Richard Stallman vs. Steve Jobs: No Jails Found
Steve Jobs died about three weeks ago, but the web is still very much buzzing about him. It’s hard to read tech news without running into literally dozens of stories about him, and in recent days much of it is fueled by the just released biography by Walter Isaacson.
However, I would like to go back to something Richard Stallman said about him within days of his death, and which caused a fair bit of ruckus in the Linux and FOSS communities. The reason I feel compelled to comment, albeit perhaps a bit late, is my history with the Free Software movement, and my former admiration for Richard Stallman.
For those who might not know Richard Stallman (often abbreviated as RMS) is the founder of the GNU Project, Free Software Foundation, and the architect of the GPL, the most popular Free Open Source Software license. He is considered a defacto founder and leader of the Free Software movement which advocates for freedom of software users to copy, share and modify the software they use.
RMS’ statement was the following:
“Steve Jobs, the pioneer of the computer as a jail made cool, designed to sever fools from their freedom, has died.
As Chicago Mayor Harold Washington said of the corrupt former Mayor Daley, “I’m not glad he’s dead, but I’m glad he’s gone.” Nobody deserves to have to die – not Jobs, not Mr. Bill, not even people guilty of bigger evils than theirs. But we all deserve the end of Jobs’ malign influence on people’s computing.
Unfortunately, that influence continues despite his absence. We can only hope his successors, as they attempt to carry on his legacy, will be less effective.”
Given that Richard Stallman himself enjoys quite a cult following in certain circles there was no shortage of reactions in the blogosphere. His words were put under a microscope, every word analyzed, interpreted, and reinterpreted. While some saw it as distasteful, and out of touch others tried to point out how he didn’t really mean it like that or how he really meant something else. I found it interesting how much his fans acted like “fanboys” that they often accuse Steve Jobs fans of being, and reminds me of what I used to be like.
I believe it is good to be blunt and brutally honest sometimes, but I would say that his statements were lacking in tact. However, anyone who knows RMS in any capacity probably knows that he is easily out of touch with the world most of us live in, and so lacking in tact shouldn’t come as so much of a surprise. He’s immersed in his philosophy, which is his life’s work, and sees things quite differently. Ironically, he easily fits the description of the “crazy ones” that Apple itself is venerating.
The biggest problem here isn’t so much how insensitive RMS may have been, but the underlying philosophy that he promotes. What he said makes perfect sense if you buy into his philosophy. If you believe in what he says Steve Jobs and Bill Gates really are evil people, or at least do some very evil things. They take away the freedom of computer users world wide.
How do they do that? Well, they don’t provide the source code of their software, and offer their software under terms which restrict you from copying, sharing, and modifying said software freely. Mr. Stallman believes these to be the fundamental “freedoms” that any computer user is entitled to, and therefore sees anyone asking you to give them up to be trying to strip away your freedoms.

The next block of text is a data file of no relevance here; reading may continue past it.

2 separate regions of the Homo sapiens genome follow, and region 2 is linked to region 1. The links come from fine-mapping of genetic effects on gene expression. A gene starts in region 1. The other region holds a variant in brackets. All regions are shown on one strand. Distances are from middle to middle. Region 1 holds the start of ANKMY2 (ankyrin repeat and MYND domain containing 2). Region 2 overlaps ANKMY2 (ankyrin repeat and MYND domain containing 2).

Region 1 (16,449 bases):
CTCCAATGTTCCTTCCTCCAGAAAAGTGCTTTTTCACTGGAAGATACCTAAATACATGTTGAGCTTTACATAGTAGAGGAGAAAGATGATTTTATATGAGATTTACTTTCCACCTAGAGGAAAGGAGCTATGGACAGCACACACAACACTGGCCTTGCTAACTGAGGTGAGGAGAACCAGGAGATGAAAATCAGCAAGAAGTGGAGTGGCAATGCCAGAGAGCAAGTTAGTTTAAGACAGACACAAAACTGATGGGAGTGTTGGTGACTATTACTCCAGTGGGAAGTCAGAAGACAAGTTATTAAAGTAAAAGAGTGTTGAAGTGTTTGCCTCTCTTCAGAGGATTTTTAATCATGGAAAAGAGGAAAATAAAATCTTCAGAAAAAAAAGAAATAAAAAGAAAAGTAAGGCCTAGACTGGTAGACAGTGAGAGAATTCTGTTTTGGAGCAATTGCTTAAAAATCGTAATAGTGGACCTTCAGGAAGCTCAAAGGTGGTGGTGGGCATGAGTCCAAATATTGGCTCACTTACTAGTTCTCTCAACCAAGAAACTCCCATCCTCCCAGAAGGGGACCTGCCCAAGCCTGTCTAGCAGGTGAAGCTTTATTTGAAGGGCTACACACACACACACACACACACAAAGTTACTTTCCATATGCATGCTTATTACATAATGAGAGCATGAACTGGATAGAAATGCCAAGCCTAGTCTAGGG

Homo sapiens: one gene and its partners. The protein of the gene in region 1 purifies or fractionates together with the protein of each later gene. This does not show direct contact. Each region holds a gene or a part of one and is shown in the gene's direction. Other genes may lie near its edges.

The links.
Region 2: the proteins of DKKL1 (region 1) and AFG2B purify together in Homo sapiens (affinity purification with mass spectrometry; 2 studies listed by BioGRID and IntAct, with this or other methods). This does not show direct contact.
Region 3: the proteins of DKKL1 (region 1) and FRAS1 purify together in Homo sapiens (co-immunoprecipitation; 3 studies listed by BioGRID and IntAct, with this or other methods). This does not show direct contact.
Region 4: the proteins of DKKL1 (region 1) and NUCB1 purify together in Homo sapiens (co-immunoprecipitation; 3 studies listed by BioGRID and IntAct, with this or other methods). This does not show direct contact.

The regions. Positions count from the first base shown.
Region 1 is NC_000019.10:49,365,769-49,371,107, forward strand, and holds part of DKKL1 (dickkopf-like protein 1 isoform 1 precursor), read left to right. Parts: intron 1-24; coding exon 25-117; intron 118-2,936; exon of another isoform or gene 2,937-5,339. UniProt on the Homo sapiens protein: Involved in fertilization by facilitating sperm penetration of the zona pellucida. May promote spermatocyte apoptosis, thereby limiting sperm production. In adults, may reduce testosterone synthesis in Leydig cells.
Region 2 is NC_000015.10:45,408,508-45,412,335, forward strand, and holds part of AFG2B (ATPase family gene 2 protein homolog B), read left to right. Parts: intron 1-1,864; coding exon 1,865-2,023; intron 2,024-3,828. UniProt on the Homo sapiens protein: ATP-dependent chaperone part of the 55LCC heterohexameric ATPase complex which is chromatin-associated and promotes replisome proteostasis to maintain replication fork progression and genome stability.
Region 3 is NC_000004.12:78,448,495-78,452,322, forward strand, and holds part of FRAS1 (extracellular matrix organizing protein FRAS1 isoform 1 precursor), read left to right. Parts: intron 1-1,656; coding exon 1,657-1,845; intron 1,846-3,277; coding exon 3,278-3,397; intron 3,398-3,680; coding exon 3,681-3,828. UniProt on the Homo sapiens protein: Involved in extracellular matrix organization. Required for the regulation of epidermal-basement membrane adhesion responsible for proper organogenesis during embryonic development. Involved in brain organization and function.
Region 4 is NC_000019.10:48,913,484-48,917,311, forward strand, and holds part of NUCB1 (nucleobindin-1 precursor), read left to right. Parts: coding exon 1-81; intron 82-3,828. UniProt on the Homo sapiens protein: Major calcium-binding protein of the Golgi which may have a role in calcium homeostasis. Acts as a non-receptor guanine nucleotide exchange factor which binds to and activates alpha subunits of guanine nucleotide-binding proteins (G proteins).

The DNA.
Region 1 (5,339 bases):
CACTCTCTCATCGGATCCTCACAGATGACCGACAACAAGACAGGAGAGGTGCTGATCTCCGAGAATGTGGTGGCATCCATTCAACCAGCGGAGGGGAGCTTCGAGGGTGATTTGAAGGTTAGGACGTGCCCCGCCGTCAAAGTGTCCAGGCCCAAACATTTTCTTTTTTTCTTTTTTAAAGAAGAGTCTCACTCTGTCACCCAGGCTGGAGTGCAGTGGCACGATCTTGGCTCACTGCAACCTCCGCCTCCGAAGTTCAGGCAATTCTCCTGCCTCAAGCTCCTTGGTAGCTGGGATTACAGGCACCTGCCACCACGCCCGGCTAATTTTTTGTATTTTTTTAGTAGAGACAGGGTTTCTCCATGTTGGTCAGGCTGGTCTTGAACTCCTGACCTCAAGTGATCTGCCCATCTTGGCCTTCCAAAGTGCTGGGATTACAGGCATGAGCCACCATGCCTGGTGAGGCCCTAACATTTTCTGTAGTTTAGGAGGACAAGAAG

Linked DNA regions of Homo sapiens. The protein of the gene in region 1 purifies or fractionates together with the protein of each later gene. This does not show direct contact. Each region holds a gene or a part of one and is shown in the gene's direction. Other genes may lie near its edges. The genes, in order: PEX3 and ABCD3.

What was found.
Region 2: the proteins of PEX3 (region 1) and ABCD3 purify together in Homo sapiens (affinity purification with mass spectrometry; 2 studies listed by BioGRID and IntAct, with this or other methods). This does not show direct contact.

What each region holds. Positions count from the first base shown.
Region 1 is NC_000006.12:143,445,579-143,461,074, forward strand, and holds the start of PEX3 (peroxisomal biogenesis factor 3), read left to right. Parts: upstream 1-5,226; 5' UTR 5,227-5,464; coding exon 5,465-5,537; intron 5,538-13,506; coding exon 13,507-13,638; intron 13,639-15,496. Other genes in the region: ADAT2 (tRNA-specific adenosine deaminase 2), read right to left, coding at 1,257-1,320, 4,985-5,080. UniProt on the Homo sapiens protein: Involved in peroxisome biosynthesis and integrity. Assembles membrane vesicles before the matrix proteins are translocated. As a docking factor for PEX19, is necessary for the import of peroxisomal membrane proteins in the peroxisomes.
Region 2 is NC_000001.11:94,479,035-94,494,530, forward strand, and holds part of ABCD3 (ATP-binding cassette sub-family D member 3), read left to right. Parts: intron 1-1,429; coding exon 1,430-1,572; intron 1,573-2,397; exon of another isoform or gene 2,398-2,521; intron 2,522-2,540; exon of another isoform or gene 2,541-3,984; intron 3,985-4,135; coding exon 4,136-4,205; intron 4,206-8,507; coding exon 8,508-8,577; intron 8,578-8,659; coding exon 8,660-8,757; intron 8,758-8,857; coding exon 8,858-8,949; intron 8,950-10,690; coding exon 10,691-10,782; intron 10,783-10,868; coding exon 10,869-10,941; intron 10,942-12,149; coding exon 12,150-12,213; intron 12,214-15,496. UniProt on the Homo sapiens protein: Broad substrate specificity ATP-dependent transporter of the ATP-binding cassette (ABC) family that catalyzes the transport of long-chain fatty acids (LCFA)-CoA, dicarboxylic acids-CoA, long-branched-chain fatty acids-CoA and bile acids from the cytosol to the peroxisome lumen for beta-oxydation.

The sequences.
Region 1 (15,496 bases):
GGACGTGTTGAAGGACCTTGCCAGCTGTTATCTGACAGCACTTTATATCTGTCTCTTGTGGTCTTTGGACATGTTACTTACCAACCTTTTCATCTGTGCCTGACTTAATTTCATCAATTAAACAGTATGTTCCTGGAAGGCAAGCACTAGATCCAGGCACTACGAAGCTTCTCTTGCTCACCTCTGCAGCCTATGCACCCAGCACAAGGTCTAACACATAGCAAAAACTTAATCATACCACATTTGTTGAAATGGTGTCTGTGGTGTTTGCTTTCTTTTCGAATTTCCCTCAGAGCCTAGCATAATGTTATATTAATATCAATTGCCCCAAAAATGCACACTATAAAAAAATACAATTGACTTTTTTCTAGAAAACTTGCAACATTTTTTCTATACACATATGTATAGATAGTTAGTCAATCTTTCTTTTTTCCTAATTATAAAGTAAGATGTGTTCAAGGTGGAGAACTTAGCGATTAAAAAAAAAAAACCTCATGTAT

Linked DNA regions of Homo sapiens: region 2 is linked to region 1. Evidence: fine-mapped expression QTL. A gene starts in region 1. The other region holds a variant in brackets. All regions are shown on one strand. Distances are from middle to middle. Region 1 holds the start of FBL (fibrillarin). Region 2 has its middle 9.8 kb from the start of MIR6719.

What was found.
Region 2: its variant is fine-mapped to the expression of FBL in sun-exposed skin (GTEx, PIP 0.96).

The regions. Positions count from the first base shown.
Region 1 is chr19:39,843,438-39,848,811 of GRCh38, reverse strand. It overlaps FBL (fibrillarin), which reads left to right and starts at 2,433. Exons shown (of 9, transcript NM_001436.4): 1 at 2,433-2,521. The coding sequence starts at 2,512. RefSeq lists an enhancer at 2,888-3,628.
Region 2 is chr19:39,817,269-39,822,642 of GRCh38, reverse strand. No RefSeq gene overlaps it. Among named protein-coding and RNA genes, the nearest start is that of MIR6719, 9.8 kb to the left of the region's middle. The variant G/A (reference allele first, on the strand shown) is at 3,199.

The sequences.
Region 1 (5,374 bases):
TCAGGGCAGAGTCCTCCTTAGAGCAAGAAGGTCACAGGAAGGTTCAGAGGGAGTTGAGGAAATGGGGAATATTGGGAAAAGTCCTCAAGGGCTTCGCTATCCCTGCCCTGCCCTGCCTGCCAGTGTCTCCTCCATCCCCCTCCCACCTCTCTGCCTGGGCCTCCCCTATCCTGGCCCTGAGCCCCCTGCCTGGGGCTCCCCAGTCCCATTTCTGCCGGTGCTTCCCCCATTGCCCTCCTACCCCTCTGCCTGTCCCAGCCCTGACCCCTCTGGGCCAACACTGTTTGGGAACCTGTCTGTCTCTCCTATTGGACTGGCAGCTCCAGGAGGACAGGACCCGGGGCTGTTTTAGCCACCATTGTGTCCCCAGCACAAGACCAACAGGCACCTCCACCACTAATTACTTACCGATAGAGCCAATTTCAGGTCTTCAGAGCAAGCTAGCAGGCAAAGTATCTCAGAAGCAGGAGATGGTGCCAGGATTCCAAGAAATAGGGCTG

The problem with that, of course, is that they are asking for it. They are not ordering you to use their software and obey their rules, so whatever restrictions you end up with they are restrictions you chose to abide by. A “jail” which you chose to enter, and can choose to depart at any time is not much of a jail in my book.
This turns these supposed “freedoms” into nothing more than glorified entitlements. They rid computer users of the freedom and responsibility to choose for themselves, and the producers of software of the freedom and responsibility to choose the terms under which they are to offer their work. In other words, Richard Stallman wants to regulate the software market by dictating what people may or may not agree with, or what software providers may or may not offer.
This is why Richard Stallman is himself a peddler of restrictions that he so often accuses others of being. The difference is that he doesn’t care much for what you would choose personally. To him, choice has nothing to do with freedom, so he opts to choose for you what makes you free, and what makes you a slave.
This is the philosophy which fuels much of the distaste and hatred for companies like Apple, Microsoft, and their leaders though. The sentiments behind it also tend to fuel a lot of the irrational thinking about openness when it comes to software, and technology in general.
Apple is seen as the epitome of closed ecosystems and restrictions in computing, and this is seen as something bad despite the fact that so many people happily make a deliberate choice to play in these “walled gardens”, and don’t feel all that restricted in doing so.
I myself am an example, and I used to be a diehard advocate of Free Software myself. I actually felt much more free when I finally realized the flaws behind this philosophy than when I tried to live by it by “freeing” myself from the “slavery” of proprietary software and closed ecosystems. The result was spending years with software that I can’t use to make music effectively, and which I have to keep tinkering with to make it work the way I want to.
I won’t say I regret all of it as I was more of a tinkerer back then and learned a few things in the process, but I would say that making choices based on it being “wrong” to agree with certain restrictions was a really stupid way of choosing which software to use, and one that can really limit my productive potential.
Openness has nothing to do with freedom if you are free to choose between “open” or “closed”. It is merely a feature that may or may not be a part of a particular offering. It is also just one of the methods by which technology can be developed. Some people manage to do great things by putting the code out there and inviting contributions from people all over the world. Other times great software is built by a company of people held together by mutually beneficial contracts which stipulate following the vision of a single man, like Steve Jobs.